Wednesday, 18 August, 2004

Syndication Format Standards?

Like laws and sausages, you probably don't want to know how RSS works.  Unless you're a developer who's trying to write a program that reads RSS feeds.  Then you're in for a rude awakening.  Silly me, I thought that there was an RSS standard that all had agreed on, and implementing a reader would be relatively simple.  That's not the case at all.

There are three competing syndication formats:  RSS, RDF, and Atom.  The original RSS specification was developed at Netscape and released as version 0.90 in March of 1999.  That was quickly followed by another Netscape release, 0.91, in June 1999.  0.91 was much simplified and was intentionally incompatible with 0.90.  Then things got really ugly, formats diverged to create RDF, and we ended up with nine different RSS/RDF formats, all incompatible with each other to one degree or another.  See The myth of RSS compatibility for all the gory details.

The RSS world split into two camps:  the RSS group who want to freeze RSS development at version 2.0, and the RDF group who continue development of the format and add all kinds of bells and whistles.  The flame wars between these two groups are legendary.  I'll let you search them out if you're so inclined.

And then along came Atom, an attempt to create a syndication format that everybody can agree on.  It looks like the RSS/RDF wars are mostly over and intelligent people are putting their differences behind them to work together on the new format.  Atom is still in the early stages of development, although there are feeds available in that format.  The Atom effort got a big boost in June when the IETF announced formation of the Atom Format and Protocol Working Group.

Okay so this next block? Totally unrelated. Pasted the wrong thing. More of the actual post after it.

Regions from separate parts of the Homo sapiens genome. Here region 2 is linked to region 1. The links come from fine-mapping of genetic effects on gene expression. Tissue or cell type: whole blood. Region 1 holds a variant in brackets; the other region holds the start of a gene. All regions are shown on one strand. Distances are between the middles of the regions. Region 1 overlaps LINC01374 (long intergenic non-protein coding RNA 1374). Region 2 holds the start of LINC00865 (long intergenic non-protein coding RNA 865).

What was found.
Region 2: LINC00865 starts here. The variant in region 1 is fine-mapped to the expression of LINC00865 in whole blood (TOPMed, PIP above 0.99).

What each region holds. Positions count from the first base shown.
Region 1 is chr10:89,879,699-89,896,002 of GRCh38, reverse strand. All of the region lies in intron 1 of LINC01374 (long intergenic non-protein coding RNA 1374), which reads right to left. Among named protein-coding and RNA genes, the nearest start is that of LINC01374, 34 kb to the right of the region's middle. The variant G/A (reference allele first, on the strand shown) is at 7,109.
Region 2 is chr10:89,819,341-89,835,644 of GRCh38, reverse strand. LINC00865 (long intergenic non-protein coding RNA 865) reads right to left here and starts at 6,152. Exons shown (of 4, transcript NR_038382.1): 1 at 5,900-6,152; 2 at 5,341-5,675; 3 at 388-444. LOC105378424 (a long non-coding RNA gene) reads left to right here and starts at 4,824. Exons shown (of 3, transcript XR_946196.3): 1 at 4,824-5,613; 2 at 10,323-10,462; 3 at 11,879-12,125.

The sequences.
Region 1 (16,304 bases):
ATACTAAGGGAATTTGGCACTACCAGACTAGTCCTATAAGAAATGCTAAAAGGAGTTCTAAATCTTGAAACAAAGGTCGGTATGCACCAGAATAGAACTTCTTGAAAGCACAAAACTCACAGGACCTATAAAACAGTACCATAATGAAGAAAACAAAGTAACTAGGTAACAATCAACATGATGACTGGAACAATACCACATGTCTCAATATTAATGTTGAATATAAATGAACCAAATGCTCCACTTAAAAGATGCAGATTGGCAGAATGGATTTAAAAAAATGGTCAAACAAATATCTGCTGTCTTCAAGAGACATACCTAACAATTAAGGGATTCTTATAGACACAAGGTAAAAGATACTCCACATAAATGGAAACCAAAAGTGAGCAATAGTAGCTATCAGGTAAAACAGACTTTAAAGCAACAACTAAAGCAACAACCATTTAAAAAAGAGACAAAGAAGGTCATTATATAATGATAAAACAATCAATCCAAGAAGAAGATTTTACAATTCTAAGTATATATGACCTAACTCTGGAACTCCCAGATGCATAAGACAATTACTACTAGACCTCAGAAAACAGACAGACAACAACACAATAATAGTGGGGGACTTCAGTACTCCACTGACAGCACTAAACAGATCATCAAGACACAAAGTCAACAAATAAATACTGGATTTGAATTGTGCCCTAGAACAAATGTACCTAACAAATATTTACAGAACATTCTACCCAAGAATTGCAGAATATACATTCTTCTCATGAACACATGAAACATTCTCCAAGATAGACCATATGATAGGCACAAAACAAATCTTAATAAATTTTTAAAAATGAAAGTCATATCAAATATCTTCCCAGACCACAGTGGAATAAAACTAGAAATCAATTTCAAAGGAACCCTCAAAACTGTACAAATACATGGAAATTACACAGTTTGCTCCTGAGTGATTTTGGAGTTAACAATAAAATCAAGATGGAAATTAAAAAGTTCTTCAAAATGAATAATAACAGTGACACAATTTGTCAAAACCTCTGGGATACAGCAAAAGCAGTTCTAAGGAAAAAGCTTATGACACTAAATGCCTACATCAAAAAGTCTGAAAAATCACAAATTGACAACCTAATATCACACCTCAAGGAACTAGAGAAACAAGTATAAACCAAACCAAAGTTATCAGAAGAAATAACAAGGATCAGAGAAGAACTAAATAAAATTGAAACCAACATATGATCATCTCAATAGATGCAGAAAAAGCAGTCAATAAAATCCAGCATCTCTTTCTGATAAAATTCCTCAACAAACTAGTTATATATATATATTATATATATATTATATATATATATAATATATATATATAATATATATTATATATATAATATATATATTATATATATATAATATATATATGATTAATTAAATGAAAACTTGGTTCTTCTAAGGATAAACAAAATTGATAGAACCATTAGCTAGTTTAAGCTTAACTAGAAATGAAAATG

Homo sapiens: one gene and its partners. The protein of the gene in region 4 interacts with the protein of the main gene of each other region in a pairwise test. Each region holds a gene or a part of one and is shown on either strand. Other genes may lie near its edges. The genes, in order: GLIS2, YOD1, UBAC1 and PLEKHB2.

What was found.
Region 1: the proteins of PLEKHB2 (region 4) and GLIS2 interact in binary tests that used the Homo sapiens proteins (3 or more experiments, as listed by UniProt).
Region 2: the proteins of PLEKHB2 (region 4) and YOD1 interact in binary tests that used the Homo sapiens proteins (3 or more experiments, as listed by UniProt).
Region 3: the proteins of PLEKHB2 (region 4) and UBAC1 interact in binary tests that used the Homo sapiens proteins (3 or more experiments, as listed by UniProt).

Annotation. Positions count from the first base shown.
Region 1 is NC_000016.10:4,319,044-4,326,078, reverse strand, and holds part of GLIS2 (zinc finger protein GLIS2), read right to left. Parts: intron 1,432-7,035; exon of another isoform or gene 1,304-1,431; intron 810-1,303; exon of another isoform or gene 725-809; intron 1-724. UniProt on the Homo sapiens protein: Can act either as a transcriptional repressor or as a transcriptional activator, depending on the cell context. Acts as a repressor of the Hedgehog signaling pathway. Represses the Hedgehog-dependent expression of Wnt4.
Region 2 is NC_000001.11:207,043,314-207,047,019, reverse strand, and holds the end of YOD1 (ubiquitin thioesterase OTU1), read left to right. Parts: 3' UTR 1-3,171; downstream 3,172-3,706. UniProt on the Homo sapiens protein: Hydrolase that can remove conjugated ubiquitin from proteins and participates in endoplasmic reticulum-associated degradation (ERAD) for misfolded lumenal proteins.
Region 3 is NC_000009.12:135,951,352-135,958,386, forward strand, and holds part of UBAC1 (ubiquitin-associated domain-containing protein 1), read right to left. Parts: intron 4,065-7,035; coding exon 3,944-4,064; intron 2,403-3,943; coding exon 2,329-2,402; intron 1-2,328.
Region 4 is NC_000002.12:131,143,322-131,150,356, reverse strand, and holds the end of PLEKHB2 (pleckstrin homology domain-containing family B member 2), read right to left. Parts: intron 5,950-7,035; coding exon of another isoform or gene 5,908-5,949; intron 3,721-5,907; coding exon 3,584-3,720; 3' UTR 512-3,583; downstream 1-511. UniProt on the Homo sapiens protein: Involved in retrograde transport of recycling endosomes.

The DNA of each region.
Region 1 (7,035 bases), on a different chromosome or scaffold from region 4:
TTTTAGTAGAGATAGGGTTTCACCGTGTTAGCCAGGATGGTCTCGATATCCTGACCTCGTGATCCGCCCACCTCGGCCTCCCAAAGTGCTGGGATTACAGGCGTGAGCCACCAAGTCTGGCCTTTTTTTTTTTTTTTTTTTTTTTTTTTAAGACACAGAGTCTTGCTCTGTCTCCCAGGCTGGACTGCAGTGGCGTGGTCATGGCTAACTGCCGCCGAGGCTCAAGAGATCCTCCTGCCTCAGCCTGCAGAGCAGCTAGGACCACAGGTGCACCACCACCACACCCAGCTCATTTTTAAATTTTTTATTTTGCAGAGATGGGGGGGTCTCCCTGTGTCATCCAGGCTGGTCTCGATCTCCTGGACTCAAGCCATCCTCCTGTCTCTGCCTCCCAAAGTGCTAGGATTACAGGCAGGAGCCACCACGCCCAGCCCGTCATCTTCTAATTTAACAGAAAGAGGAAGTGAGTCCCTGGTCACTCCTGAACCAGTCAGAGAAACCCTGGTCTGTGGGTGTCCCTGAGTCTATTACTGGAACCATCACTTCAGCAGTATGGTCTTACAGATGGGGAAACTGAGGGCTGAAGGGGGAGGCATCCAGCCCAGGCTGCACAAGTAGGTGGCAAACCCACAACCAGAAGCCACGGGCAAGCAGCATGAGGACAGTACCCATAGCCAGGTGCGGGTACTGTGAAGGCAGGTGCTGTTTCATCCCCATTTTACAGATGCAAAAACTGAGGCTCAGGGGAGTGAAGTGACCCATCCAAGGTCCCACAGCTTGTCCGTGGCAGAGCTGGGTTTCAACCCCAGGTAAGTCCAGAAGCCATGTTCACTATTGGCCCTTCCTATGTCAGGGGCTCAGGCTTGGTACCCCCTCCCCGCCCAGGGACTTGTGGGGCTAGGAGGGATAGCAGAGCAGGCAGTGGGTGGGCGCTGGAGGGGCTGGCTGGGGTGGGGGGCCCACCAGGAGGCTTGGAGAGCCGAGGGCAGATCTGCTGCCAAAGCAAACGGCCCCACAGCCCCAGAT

Another problem that faces developers of syndicated news readers is bad XML.  Many site summaries contain poorly formed XML, which can't be parsed using a standards compliant XML parser.  Repeated messages to the site operators go unacknowledged.  There is an astonishing amount of bad XML out there that nobody will fix.  Developers are forced to either reject feeds that contain poorly formed XML, or attempt to parse it at any cost.  Most do the latter, which leads to "tag soup":  pretty much anything goes and programs try to figure things out.  This is how we ended up with incompatible Web browsers, weird constructs, and strange rendering of HTML.  It makes Web browsers big, clunky, and unreliable.  Standards exist for a reason.  Unfortunately, competitive forces require that software attempt to make sense of bad data.

One can only hope that Atom is approved relatively quickly and that sites using other syndication formats will convert to Atom once it's fully defined.